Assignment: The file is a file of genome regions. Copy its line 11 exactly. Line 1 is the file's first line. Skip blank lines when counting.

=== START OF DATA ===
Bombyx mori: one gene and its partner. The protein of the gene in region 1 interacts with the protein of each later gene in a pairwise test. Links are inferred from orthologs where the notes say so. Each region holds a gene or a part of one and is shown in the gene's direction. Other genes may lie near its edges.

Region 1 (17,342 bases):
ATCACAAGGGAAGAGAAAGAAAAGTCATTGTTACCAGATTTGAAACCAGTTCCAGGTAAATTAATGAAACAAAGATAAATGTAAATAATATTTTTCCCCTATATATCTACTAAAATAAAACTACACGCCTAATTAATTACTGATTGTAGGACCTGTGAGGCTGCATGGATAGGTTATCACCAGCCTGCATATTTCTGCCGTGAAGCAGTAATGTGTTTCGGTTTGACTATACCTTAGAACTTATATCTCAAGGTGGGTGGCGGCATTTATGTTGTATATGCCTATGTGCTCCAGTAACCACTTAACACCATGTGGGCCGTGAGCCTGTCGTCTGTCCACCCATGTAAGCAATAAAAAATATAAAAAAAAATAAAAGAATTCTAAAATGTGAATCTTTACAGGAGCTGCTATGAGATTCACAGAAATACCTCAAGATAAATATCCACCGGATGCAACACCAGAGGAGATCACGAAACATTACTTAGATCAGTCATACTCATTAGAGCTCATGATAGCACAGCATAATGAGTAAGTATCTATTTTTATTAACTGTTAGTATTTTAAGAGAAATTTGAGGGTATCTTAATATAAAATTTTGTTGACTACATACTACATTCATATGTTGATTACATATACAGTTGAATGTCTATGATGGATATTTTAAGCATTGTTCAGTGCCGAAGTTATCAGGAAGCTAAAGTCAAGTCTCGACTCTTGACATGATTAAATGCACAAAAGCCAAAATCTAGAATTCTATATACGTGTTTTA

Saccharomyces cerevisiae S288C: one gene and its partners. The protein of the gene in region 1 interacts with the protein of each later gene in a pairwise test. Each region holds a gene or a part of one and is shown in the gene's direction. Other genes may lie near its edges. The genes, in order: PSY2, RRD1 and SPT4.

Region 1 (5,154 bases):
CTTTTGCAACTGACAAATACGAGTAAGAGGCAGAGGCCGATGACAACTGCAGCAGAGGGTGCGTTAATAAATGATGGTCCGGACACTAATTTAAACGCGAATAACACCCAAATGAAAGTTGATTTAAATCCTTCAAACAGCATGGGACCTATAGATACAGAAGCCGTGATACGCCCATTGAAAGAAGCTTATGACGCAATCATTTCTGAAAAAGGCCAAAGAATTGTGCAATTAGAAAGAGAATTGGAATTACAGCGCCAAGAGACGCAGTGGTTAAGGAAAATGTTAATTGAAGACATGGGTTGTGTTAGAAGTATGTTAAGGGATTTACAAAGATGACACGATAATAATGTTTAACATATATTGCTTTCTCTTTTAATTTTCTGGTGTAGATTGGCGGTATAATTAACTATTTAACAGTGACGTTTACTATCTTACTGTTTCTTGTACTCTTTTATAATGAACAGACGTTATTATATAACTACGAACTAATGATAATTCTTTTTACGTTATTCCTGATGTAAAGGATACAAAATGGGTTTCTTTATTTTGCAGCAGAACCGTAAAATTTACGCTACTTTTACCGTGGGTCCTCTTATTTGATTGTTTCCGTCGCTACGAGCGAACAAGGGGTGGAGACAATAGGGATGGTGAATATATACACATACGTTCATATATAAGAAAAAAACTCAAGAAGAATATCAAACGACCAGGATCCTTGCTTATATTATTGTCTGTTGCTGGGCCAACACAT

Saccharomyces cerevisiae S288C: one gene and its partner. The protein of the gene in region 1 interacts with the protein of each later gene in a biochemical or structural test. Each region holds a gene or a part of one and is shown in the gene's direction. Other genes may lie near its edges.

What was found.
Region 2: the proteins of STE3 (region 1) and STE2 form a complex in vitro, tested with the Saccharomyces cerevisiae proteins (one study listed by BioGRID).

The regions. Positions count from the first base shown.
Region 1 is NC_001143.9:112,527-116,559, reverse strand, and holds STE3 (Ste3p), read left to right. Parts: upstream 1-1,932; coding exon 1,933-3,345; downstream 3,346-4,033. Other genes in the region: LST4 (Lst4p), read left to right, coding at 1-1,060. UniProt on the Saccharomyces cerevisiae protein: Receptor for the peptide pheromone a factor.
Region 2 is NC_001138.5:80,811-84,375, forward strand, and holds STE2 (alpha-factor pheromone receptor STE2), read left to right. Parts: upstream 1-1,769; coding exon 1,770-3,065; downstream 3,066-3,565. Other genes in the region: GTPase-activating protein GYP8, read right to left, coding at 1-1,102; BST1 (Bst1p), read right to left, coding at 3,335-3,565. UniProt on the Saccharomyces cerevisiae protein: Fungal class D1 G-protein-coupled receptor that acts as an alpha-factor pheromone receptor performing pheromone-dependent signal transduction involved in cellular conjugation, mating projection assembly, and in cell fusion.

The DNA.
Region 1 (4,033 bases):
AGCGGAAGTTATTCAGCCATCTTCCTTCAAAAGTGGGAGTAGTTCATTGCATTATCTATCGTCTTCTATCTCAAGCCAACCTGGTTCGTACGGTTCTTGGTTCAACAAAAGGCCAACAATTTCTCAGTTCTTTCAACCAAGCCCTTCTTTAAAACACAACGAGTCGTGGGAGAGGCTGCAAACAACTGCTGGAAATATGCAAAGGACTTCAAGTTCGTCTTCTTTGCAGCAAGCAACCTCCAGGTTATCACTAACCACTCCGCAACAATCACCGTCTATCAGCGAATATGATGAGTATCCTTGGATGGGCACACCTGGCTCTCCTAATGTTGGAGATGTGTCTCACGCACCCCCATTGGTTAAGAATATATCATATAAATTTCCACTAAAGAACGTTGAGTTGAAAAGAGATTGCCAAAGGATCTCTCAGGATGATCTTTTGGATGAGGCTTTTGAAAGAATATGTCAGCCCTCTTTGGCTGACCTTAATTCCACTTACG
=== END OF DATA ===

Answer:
Region 1 is NC_001143.9:112,527-116,559, reverse strand, and holds STE3 (Ste3p), read left to right. Parts: upstream 1-1,932; coding exon 1,933-3,345; downstream 3,346-4,033. Other genes in the region: LST4 (Lst4p), read left to right, coding at 1-1,060. UniProt on the Saccharomyces cerevisiae protein: Receptor for the peptide pheromone a factor.